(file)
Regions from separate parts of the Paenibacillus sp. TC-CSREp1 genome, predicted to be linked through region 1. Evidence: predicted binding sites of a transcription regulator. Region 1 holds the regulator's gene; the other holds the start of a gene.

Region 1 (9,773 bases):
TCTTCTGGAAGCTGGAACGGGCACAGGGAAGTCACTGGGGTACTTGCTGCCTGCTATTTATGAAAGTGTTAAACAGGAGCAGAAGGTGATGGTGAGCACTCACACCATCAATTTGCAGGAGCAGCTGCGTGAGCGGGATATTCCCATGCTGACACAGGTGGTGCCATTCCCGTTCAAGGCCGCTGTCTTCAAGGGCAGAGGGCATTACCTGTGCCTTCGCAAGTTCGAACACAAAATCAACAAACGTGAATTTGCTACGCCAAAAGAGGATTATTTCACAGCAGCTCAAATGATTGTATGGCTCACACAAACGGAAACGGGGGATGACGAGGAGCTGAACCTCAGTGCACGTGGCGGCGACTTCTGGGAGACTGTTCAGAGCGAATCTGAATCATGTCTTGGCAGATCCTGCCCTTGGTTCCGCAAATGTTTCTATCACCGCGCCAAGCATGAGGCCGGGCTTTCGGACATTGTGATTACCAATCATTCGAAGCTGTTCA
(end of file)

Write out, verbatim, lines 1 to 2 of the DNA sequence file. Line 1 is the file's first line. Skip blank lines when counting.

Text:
Regions from separate parts of the Paenibacillus sp. TC-CSREp1 genome, predicted to be linked through region 1. Evidence: predicted binding sites of a transcription regulator. Region 1 holds the regulator's gene; the other holds the start of a gene.

Region 1 (9,773 bases):